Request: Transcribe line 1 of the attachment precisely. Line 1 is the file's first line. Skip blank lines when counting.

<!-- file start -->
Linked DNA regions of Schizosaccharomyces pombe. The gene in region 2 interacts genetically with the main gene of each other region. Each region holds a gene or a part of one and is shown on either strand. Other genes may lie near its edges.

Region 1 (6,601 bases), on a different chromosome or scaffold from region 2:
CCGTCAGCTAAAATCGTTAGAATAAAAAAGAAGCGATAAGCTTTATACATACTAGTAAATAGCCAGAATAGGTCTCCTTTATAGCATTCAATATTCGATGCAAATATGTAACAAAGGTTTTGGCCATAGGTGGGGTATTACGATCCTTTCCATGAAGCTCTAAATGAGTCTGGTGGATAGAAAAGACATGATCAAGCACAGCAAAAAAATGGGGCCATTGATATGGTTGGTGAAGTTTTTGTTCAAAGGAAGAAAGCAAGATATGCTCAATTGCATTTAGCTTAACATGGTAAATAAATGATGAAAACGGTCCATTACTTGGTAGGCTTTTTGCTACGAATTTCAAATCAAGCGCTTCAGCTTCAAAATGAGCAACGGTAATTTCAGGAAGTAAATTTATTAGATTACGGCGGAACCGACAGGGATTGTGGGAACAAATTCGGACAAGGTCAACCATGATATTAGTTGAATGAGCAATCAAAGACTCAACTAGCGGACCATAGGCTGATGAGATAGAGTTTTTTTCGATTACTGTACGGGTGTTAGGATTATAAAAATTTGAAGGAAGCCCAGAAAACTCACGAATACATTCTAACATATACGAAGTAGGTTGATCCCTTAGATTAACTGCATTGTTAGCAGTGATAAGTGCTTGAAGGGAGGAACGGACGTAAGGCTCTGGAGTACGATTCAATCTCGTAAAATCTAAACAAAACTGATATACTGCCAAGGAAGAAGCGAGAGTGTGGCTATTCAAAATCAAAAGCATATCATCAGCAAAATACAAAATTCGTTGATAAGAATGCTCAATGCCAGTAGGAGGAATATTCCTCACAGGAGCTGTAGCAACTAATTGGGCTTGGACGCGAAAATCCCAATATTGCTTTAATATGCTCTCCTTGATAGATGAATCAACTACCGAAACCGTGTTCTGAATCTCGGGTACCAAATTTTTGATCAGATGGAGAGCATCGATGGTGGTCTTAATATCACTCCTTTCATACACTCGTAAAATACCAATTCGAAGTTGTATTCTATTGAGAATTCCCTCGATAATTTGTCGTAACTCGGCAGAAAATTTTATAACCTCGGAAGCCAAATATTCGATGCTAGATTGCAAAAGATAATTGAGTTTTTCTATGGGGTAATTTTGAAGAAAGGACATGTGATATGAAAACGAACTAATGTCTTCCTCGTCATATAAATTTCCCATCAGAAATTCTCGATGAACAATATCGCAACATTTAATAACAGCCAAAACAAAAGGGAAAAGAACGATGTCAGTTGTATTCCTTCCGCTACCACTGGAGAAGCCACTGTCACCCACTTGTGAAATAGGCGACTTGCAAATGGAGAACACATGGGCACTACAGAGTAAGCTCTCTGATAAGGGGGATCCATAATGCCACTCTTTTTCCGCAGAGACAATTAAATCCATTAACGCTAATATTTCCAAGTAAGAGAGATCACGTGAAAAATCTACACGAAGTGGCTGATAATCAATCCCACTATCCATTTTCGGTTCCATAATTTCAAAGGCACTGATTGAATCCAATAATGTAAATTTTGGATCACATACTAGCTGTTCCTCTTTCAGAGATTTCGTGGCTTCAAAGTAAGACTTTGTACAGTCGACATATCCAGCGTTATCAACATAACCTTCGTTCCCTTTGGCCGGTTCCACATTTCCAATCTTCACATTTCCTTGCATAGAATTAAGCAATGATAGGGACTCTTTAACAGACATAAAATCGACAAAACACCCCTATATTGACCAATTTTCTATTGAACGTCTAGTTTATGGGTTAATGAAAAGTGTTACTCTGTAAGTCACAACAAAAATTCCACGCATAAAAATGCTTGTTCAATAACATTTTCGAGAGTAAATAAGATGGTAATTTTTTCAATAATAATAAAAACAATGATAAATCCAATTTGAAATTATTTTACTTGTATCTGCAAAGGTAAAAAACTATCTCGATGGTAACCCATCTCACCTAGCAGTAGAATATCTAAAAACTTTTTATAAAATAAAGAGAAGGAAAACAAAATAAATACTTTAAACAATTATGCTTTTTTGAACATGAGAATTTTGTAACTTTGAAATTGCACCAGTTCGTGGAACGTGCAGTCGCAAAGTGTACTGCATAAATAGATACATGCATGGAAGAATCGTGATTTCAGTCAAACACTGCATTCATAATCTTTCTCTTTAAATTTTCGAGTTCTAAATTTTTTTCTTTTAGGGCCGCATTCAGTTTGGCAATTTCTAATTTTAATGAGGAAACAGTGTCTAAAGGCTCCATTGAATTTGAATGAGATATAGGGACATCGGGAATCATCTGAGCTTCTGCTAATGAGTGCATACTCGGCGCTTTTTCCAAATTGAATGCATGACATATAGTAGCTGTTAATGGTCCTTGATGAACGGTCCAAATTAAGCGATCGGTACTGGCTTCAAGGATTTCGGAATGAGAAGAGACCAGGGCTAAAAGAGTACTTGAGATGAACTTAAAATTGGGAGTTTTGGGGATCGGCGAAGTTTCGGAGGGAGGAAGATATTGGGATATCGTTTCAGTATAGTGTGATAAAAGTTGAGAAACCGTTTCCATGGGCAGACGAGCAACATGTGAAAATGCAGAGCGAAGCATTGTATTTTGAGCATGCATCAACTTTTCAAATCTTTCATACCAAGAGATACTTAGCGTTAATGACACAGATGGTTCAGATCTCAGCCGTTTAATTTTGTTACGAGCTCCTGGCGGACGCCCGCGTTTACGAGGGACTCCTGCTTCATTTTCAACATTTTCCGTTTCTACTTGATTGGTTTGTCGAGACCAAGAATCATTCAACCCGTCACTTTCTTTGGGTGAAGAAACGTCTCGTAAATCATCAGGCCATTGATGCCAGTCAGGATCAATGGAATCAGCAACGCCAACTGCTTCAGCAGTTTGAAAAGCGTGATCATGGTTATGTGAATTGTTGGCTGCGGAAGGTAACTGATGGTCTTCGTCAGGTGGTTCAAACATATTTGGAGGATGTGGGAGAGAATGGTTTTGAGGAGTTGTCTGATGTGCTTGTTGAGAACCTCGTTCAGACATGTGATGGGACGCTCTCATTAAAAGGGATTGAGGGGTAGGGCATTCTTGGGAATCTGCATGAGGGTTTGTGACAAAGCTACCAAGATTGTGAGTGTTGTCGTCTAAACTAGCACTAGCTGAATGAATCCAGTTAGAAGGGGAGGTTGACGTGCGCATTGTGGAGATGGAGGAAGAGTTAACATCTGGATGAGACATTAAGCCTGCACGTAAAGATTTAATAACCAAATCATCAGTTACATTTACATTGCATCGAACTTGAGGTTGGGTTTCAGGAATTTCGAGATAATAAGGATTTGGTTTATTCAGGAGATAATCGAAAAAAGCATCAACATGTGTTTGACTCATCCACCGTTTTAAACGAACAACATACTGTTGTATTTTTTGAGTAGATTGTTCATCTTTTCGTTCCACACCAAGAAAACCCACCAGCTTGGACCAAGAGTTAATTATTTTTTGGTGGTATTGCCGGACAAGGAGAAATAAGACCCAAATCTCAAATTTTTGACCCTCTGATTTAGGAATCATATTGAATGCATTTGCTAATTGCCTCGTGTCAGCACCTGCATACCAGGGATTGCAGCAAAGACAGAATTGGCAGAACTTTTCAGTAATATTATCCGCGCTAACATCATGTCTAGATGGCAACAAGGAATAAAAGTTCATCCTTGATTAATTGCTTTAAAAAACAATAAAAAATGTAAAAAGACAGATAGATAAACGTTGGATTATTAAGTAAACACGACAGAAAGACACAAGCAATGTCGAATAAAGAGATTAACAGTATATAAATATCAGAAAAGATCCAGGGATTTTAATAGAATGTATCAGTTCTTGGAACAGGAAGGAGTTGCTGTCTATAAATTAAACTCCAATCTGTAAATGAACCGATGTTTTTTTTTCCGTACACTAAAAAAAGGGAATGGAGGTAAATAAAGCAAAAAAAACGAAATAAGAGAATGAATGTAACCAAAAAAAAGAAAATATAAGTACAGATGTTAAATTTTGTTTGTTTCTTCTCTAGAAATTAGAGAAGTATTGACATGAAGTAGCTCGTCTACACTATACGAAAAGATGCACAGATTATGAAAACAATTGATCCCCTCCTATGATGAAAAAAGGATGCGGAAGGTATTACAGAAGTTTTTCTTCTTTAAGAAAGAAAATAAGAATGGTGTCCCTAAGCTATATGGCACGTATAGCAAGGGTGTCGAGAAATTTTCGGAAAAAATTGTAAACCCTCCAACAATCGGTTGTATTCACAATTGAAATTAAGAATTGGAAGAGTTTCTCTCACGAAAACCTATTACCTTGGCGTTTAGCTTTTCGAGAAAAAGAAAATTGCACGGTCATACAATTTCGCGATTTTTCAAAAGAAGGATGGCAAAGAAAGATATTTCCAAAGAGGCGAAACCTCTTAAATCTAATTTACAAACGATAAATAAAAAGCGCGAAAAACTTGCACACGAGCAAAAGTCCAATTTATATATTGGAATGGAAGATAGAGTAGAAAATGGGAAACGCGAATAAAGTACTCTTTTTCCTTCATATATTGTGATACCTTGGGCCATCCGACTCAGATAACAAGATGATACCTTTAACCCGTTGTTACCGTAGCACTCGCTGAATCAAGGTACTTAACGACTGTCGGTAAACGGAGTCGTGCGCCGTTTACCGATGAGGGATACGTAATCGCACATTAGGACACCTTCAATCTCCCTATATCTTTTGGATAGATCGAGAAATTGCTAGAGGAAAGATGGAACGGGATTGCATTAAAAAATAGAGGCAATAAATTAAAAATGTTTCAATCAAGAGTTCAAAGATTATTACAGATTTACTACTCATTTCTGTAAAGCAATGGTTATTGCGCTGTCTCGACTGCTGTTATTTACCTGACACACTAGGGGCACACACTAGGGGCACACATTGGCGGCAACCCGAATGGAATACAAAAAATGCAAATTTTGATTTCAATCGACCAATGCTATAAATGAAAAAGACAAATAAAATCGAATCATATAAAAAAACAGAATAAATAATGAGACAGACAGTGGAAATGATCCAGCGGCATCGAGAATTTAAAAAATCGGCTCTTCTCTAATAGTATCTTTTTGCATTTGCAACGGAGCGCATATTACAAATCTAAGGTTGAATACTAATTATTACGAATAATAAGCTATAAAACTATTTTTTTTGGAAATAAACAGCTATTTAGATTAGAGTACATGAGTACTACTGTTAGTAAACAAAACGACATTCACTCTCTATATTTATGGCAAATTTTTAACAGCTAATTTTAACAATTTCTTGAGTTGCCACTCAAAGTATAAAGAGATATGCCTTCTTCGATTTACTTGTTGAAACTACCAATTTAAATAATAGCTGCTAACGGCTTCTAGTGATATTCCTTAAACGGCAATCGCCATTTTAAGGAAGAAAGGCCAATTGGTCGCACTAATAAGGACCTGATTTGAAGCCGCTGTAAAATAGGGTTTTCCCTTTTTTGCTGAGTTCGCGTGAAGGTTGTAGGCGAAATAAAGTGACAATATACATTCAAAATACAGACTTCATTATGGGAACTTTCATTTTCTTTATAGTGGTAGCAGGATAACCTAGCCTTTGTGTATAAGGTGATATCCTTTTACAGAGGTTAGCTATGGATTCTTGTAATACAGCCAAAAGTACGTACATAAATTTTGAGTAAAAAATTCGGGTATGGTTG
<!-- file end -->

Linked DNA regions of Schizosaccharomyces pombe. The gene in region 2 interacts genetically with the main gene of each other region. Each region holds a gene or a part of one and is shown on either strand. Other genes may lie near its edges.